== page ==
Liner operators have decided on their strategies to cater for the IMO’s low-sulphur regulations from January 2020, but their commercial reactions and costs will vary, and so will impact on profitability next year and beyond.
The latest round of tariff increases imposed by the US on Chinese-made goods will, we believe, impose different levels of potential risk on the major liner operators. Second-time around, the wider market ramifications could also be more significant.
Is it business as usual for ocean carriers as they continue to buy large vessel assets? In a rapidly changing market, it is important that shipping lines have sufficient liquidity to pay for assets that some would argue are, in certain cases, not even required.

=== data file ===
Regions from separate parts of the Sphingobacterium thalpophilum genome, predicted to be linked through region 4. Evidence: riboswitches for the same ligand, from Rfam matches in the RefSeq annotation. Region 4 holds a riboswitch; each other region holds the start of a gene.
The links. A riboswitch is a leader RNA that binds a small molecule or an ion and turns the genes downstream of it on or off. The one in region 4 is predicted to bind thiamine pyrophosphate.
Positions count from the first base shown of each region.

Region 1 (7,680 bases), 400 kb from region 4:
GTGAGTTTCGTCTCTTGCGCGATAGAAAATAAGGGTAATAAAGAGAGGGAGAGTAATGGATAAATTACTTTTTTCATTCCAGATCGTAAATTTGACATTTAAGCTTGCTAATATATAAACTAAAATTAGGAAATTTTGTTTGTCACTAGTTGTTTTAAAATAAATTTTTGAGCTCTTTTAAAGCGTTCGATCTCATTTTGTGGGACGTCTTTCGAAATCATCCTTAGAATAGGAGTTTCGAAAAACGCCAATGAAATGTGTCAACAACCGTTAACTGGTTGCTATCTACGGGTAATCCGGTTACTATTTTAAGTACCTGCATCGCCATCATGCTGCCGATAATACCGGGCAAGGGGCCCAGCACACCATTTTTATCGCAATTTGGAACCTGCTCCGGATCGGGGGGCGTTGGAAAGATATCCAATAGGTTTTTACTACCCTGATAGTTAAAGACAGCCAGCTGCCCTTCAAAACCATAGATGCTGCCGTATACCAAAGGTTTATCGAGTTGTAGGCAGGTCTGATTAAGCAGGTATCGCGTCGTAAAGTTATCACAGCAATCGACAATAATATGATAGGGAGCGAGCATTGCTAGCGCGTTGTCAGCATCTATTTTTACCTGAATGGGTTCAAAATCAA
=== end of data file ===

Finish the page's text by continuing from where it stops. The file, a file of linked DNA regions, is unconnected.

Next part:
This week's Insight has come from one of our new colleagues and industry veteran Neil Dekker, formerly of Drewry and the Informa and Safmarine groups, who has covered the liner sector for over 25 years.The way in which ocean carriers price their services has significantly changed in 2019 because of new IMO low sulphur fuel regulations due to be enforced on 1 January 2020. The companies are now more cost-driven and will focus on yield management in an effort to drive profits – after what will inevitably be a poor 2018 financial performance for the majority.